Research suggests that playing the game of chess can improve a child’s memory and attention span. It can also help kids with planning and decision-making.
250 young players from Hillsborough County recently put their critical thinking skills to the test during the school district’s 3rd Annual Chess Tournament at Franklin Middle School in Tampa.
The event is the culmination of a yearlong after school program in the Hillsborough County school district for students from Kindergarten through Middle School.
After his third match of the tournament ended in victory, 9-year old Parker Reznik confessed he wasn't sure he would be able to maintain his winning streak.
"My last game I was a bit nervous because the opponent said they'd been playing since they were 5,” he said.
Even so, the Lowry Elementary School student says he’s a big fan of the strategy game.
“I like that anything can happen,” he said. “It just depends on what you do and what your opponent does.”
Meanwhile, his mother Krista Reznik, said she was impressed with the sportsmanship displayed during the tournament.
“It is teaching him to be respectful of his opponents and shake their hands before and after the game,” she said. “I noticed that even though he was very excited to win each of his rounds, he never gloated to his opponent and I think that is very important to learn for all kids, that they should be kind to each other whether they win or lose.”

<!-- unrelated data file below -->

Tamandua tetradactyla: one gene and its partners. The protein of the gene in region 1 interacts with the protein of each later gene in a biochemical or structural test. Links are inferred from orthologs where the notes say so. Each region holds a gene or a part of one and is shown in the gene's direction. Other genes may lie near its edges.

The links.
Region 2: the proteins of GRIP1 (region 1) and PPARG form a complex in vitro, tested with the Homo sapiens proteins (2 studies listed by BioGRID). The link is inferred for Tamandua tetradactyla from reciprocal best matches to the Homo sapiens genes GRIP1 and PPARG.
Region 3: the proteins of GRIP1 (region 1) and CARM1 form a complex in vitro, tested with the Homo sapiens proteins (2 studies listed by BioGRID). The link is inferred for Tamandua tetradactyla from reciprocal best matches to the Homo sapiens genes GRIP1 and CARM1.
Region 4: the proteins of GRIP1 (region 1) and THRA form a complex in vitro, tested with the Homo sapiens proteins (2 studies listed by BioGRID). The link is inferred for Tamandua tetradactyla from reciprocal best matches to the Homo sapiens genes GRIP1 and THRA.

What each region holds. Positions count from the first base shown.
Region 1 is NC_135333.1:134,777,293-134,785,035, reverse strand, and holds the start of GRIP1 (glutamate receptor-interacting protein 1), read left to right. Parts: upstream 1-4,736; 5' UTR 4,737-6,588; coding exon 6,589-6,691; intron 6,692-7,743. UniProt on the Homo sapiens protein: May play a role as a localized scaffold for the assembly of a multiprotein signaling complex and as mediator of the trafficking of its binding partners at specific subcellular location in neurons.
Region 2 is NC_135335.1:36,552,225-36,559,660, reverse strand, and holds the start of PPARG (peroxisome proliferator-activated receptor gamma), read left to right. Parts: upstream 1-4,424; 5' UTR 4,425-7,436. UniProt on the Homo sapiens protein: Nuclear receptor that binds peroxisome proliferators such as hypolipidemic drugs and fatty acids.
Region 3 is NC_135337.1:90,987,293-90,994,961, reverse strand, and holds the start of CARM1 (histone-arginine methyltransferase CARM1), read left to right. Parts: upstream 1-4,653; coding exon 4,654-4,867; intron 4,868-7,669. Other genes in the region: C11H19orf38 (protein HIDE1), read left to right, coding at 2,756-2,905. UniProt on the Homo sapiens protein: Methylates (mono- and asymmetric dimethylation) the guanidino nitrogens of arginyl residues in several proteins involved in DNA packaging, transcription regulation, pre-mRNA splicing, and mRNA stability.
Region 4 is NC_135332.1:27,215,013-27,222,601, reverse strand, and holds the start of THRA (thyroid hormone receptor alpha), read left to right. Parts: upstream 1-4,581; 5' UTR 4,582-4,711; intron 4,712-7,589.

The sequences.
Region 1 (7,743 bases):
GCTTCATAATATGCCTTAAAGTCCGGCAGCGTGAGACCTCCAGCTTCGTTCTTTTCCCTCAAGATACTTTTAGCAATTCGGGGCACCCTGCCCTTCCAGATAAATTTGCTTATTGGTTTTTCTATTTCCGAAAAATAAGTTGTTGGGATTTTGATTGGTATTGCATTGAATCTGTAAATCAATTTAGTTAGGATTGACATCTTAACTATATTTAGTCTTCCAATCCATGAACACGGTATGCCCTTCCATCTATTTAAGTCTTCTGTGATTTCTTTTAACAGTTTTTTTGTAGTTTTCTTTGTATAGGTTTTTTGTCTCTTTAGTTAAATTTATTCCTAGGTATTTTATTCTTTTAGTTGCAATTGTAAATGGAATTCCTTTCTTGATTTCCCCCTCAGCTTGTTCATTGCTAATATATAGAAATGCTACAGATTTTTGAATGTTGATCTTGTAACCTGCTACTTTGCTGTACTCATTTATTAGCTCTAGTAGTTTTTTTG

Reznik says the chess club has also helped give her son a sense of accomplishment.
“He has a drive to do well and is always wanting to better his skills,” she said. “It has helped keep his brain active and engaged all summer and will benefit him when he returns to school in a few weeks.”
It’s a sentiment echoed by fellow parent, Bala Ramaswaamy. His son Arjun will be entering third grade at Mary Bryant Elementary in Tampa.
“He loves the game,” he said. I really want him to do what he’s interested in and where his heart is.”
Hillsborough County school board member Cindy Stuart, who came to the event to cheer on the students, says the district's after school programs address a need within the community.
"Obviously we have a lot of parents who work,” she said. “We have a lot of children who were going home to empty homes and the district recognized that we could keep children at school and do something fun but yet academic and educational.”
Participation in the after school chess program has more than quadrupled since it began with just 51 students.
More than 12,000 students are enrolled in after care in Hillsborough County at 148 elementary and middle schools.
Stuart says that number is likely to grow with the change of bell times approved last fall.
Next school year, elementary school students in the Hillsborough County public school district will be dismissed just before two p.m.